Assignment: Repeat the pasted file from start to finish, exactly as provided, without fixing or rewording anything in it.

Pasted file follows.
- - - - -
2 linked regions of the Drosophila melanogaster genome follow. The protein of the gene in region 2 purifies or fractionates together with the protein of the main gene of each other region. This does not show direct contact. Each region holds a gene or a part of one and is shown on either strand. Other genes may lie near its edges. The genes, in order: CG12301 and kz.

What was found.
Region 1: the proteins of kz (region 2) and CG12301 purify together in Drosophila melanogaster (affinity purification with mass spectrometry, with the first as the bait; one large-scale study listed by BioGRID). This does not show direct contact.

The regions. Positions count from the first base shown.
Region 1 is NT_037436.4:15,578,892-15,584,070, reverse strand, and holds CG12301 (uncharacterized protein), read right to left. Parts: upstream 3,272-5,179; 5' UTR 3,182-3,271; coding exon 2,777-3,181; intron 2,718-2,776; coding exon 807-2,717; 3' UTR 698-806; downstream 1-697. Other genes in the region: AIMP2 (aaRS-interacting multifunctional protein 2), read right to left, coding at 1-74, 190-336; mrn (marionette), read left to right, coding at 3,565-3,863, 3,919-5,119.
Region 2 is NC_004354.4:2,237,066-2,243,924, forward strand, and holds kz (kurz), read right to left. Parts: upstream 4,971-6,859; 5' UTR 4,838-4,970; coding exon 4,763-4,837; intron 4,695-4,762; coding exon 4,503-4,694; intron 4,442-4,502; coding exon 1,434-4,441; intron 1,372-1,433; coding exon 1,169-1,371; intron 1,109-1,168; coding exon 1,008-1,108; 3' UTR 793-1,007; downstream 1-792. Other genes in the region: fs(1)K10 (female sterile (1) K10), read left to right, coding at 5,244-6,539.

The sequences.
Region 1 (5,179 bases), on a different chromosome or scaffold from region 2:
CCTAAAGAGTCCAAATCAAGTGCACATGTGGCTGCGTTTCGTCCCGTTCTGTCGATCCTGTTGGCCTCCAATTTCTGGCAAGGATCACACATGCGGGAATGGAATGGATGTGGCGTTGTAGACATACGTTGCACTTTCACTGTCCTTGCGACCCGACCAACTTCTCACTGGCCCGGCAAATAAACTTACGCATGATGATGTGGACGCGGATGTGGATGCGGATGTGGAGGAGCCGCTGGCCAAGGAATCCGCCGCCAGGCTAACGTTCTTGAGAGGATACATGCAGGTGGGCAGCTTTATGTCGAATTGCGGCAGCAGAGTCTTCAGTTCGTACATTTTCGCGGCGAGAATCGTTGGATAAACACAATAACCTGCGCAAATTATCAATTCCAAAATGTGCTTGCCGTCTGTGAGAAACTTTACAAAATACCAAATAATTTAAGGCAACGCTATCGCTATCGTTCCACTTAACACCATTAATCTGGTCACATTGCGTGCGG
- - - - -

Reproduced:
2 linked regions of the Drosophila melanogaster genome follow. The protein of the gene in region 2 purifies or fractionates together with the protein of the main gene of each other region. This does not show direct contact. Each region holds a gene or a part of one and is shown on either strand. Other genes may lie near its edges. The genes, in order: CG12301 and kz.

What was found.
Region 1: the proteins of kz (region 2) and CG12301 purify together in Drosophila melanogaster (affinity purification with mass spectrometry, with the first as the bait; one large-scale study listed by BioGRID). This does not show direct contact.

The regions. Positions count from the first base shown.
Region 1 is NT_037436.4:15,578,892-15,584,070, reverse strand, and holds CG12301 (uncharacterized protein), read right to left. Parts: upstream 3,272-5,179; 5' UTR 3,182-3,271; coding exon 2,777-3,181; intron 2,718-2,776; coding exon 807-2,717; 3' UTR 698-806; downstream 1-697. Other genes in the region: AIMP2 (aaRS-interacting multifunctional protein 2), read right to left, coding at 1-74, 190-336; mrn (marionette), read left to right, coding at 3,565-3,863, 3,919-5,119.
Region 2 is NC_004354.4:2,237,066-2,243,924, forward strand, and holds kz (kurz), read right to left. Parts: upstream 4,971-6,859; 5' UTR 4,838-4,970; coding exon 4,763-4,837; intron 4,695-4,762; coding exon 4,503-4,694; intron 4,442-4,502; coding exon 1,434-4,441; intron 1,372-1,433; coding exon 1,169-1,371; intron 1,109-1,168; coding exon 1,008-1,108; 3' UTR 793-1,007; downstream 1-792. Other genes in the region: fs(1)K10 (female sterile (1) K10), read left to right, coding at 5,244-6,539.

The sequences.
Region 1 (5,179 bases), on a different chromosome or scaffold from region 2:
CCTAAAGAGTCCAAATCAAGTGCACATGTGGCTGCGTTTCGTCCCGTTCTGTCGATCCTGTTGGCCTCCAATTTCTGGCAAGGATCACACATGCGGGAATGGAATGGATGTGGCGTTGTAGACATACGTTGCACTTTCACTGTCCTTGCGACCCGACCAACTTCTCACTGGCCCGGCAAATAAACTTACGCATGATGATGTGGACGCGGATGTGGATGCGGATGTGGAGGAGCCGCTGGCCAAGGAATCCGCCGCCAGGCTAACGTTCTTGAGAGGATACATGCAGGTGGGCAGCTTTATGTCGAATTGCGGCAGCAGAGTCTTCAGTTCGTACATTTTCGCGGCGAGAATCGTTGGATAAACACAATAACCTGCGCAAATTATCAATTCCAAAATGTGCTTGCCGTCTGTGAGAAACTTTACAAAATACCAAATAATTTAAGGCAACGCTATCGCTATCGTTCCACTTAACACCATTAATCTGGTCACATTGCGTGCGG